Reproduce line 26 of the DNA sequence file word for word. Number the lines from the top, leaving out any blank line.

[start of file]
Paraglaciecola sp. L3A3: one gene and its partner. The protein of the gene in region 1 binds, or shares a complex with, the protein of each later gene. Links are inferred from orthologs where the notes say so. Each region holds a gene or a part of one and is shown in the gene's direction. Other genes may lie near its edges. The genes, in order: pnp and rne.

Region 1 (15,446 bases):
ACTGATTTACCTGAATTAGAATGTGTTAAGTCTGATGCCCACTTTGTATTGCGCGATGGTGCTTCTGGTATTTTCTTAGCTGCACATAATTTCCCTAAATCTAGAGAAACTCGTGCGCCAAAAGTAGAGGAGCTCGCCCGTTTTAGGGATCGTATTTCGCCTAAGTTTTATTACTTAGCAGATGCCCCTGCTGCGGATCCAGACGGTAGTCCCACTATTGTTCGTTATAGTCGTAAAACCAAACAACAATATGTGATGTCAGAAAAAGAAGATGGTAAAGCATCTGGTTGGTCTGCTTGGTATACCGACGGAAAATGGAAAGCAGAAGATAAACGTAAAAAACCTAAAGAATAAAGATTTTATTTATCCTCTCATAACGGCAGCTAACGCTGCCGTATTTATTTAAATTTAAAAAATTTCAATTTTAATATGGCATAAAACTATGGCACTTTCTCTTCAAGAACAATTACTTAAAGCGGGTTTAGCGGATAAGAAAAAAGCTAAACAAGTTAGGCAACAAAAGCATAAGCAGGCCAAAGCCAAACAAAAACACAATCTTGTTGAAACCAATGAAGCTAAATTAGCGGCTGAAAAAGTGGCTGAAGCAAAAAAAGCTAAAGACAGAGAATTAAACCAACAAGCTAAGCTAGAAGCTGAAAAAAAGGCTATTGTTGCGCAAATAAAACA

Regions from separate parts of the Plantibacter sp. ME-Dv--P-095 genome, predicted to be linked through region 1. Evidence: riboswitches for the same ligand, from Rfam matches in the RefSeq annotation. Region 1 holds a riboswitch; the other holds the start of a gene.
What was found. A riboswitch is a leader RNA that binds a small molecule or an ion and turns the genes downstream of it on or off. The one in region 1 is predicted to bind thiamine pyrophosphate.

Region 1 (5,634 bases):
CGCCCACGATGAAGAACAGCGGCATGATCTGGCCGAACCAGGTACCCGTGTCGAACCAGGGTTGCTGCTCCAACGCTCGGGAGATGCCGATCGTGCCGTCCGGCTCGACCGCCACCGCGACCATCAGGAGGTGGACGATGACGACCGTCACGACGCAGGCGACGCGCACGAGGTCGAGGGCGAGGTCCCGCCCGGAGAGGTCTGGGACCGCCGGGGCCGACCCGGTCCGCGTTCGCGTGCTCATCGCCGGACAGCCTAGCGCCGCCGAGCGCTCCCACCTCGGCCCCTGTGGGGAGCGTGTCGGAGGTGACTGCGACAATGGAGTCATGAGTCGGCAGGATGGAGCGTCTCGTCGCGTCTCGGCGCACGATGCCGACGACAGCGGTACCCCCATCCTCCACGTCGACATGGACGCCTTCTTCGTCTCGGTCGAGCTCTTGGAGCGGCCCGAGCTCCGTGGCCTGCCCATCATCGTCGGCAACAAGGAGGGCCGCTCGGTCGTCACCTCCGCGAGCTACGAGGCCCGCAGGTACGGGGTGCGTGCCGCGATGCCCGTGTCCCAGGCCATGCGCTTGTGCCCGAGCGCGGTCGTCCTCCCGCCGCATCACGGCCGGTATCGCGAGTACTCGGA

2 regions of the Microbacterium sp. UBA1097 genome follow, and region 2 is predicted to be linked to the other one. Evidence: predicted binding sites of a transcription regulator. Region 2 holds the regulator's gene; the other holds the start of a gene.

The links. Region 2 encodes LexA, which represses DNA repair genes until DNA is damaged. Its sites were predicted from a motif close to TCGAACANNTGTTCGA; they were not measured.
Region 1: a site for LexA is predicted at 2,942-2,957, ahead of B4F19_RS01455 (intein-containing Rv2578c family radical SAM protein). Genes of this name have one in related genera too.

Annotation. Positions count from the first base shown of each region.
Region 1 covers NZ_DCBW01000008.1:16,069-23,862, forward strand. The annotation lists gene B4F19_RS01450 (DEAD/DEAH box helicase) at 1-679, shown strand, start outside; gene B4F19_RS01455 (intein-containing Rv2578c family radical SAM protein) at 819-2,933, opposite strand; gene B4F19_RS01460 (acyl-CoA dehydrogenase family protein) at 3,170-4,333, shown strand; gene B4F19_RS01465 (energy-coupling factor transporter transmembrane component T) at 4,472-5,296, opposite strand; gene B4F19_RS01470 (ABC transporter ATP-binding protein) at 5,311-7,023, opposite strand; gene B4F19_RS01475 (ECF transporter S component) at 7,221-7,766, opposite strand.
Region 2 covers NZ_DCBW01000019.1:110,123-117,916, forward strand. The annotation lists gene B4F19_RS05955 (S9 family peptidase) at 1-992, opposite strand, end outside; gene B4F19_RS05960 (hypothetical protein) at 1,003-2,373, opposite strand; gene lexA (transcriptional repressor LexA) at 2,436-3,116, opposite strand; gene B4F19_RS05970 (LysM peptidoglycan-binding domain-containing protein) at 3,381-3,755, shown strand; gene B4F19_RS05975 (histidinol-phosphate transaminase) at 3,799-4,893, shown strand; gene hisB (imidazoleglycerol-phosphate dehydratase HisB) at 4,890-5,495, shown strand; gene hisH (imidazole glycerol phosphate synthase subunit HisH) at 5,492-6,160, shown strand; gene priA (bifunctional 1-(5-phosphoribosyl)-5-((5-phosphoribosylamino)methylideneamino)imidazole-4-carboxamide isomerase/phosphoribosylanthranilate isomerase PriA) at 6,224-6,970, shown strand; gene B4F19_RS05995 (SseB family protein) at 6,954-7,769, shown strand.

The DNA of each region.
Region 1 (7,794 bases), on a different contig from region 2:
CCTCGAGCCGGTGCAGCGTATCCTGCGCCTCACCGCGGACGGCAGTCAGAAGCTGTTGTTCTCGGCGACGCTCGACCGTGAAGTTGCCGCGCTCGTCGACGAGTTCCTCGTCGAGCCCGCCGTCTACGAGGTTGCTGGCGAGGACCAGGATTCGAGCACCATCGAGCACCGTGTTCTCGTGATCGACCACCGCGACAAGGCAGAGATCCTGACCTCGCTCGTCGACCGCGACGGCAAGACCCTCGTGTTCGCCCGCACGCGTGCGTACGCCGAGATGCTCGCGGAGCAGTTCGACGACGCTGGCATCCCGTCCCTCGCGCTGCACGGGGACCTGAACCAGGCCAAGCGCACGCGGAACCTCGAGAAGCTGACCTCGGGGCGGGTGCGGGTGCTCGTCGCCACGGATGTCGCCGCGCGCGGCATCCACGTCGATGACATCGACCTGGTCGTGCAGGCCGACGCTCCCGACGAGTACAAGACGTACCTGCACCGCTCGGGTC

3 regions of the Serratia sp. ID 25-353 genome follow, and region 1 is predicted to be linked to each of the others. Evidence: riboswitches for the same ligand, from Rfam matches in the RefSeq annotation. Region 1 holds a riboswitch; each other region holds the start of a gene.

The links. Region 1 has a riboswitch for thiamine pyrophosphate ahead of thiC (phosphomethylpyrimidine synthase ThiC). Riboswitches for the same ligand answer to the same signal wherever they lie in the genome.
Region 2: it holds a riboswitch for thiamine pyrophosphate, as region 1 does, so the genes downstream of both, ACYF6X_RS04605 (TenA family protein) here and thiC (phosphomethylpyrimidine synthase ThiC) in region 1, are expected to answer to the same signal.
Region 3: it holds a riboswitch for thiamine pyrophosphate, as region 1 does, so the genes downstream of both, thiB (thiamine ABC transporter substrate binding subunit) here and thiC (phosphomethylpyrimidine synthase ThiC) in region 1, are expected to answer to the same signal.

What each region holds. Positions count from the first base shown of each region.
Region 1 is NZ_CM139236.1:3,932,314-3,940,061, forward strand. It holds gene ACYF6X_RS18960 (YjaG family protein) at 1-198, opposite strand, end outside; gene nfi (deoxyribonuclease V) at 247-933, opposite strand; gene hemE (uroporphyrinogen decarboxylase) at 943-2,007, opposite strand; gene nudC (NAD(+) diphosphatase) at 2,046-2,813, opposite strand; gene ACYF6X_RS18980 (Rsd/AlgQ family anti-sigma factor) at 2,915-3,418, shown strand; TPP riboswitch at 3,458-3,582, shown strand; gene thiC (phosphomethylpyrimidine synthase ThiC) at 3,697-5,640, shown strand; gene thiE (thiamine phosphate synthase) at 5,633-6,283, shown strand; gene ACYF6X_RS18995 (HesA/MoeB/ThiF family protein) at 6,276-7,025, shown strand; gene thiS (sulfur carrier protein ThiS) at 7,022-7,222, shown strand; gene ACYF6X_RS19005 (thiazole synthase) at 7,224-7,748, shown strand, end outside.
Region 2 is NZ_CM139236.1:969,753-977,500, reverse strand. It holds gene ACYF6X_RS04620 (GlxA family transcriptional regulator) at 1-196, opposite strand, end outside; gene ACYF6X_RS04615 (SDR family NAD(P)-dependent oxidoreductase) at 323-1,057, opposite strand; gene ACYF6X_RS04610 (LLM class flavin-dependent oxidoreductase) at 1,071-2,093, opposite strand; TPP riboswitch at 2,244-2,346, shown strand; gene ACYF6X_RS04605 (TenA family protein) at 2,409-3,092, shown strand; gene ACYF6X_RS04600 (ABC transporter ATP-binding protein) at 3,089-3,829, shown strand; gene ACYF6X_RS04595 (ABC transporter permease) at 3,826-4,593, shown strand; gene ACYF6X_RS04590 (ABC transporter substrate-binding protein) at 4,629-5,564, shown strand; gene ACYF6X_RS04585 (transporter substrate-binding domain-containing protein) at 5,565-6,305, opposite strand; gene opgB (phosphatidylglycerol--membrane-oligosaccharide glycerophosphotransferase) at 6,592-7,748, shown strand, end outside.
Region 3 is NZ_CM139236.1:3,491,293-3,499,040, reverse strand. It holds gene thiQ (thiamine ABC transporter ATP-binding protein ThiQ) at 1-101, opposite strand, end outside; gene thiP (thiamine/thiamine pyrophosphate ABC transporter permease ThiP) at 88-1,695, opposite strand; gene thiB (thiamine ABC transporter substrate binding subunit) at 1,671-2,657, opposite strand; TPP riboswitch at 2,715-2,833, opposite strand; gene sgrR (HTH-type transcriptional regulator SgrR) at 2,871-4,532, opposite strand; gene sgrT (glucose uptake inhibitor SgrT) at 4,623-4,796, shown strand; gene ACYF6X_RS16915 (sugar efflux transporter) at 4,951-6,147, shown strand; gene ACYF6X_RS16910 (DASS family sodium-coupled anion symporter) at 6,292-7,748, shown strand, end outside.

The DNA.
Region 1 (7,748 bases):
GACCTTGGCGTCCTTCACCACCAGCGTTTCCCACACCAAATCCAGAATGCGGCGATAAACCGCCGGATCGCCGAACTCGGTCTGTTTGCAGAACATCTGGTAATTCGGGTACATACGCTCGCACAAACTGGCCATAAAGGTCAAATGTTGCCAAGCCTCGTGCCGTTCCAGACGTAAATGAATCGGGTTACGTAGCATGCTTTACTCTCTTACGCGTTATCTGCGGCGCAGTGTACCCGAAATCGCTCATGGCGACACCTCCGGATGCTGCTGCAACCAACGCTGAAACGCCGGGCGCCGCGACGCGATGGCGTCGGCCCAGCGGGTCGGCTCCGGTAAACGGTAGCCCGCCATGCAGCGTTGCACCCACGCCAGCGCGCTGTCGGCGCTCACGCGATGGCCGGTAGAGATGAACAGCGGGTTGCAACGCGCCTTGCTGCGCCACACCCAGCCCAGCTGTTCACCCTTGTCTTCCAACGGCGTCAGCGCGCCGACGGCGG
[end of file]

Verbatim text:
Region 1 (7,748 bases):